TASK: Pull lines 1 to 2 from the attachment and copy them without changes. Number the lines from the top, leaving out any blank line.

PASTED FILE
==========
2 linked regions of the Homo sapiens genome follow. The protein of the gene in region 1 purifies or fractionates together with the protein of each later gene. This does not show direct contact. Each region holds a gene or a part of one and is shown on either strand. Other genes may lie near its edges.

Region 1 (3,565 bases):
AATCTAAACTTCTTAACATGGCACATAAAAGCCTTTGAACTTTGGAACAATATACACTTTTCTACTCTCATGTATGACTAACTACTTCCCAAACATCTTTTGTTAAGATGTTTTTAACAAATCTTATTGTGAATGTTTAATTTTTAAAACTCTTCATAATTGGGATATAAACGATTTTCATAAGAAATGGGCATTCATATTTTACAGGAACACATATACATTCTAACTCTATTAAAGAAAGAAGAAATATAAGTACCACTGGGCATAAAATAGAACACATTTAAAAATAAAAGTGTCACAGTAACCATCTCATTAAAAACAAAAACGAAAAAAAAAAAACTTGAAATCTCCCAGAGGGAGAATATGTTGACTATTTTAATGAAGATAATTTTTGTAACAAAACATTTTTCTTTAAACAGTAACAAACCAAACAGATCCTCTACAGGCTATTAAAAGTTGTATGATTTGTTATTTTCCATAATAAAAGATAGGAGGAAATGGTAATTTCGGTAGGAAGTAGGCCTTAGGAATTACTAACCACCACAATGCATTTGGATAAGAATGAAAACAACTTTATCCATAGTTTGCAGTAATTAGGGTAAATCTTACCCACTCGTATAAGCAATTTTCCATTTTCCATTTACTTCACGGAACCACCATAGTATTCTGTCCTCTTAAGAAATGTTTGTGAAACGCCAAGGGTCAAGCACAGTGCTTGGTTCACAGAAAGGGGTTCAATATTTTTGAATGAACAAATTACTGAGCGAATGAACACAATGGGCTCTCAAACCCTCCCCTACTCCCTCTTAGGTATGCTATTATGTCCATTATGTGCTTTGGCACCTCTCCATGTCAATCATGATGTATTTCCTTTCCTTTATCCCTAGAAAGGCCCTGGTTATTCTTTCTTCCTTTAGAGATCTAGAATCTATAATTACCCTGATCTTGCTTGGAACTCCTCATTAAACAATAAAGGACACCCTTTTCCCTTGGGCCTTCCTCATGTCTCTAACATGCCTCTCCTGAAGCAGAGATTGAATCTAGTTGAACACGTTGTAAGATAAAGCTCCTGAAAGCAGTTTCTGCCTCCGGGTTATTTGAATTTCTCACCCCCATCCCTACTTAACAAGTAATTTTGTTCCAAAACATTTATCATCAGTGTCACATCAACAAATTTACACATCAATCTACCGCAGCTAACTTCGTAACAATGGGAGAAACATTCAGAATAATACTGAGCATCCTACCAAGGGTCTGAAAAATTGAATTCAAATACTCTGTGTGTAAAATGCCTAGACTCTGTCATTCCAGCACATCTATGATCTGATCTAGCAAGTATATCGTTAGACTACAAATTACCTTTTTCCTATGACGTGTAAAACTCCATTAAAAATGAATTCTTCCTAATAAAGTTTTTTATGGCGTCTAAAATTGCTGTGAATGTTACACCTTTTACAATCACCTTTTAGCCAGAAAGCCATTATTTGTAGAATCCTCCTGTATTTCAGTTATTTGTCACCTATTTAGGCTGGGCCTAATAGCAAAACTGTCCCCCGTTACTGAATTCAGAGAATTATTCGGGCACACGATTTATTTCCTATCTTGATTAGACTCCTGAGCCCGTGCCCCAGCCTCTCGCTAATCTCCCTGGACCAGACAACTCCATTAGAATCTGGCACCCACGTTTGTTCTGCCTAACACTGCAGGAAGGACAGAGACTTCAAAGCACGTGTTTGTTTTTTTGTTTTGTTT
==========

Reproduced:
2 linked regions of the Homo sapiens genome follow. The protein of the gene in region 1 purifies or fractionates together with the protein of each later gene. This does not show direct contact. Each region holds a gene or a part of one and is shown on either strand. Other genes may lie near its edges.

Region 1 (3,565 bases):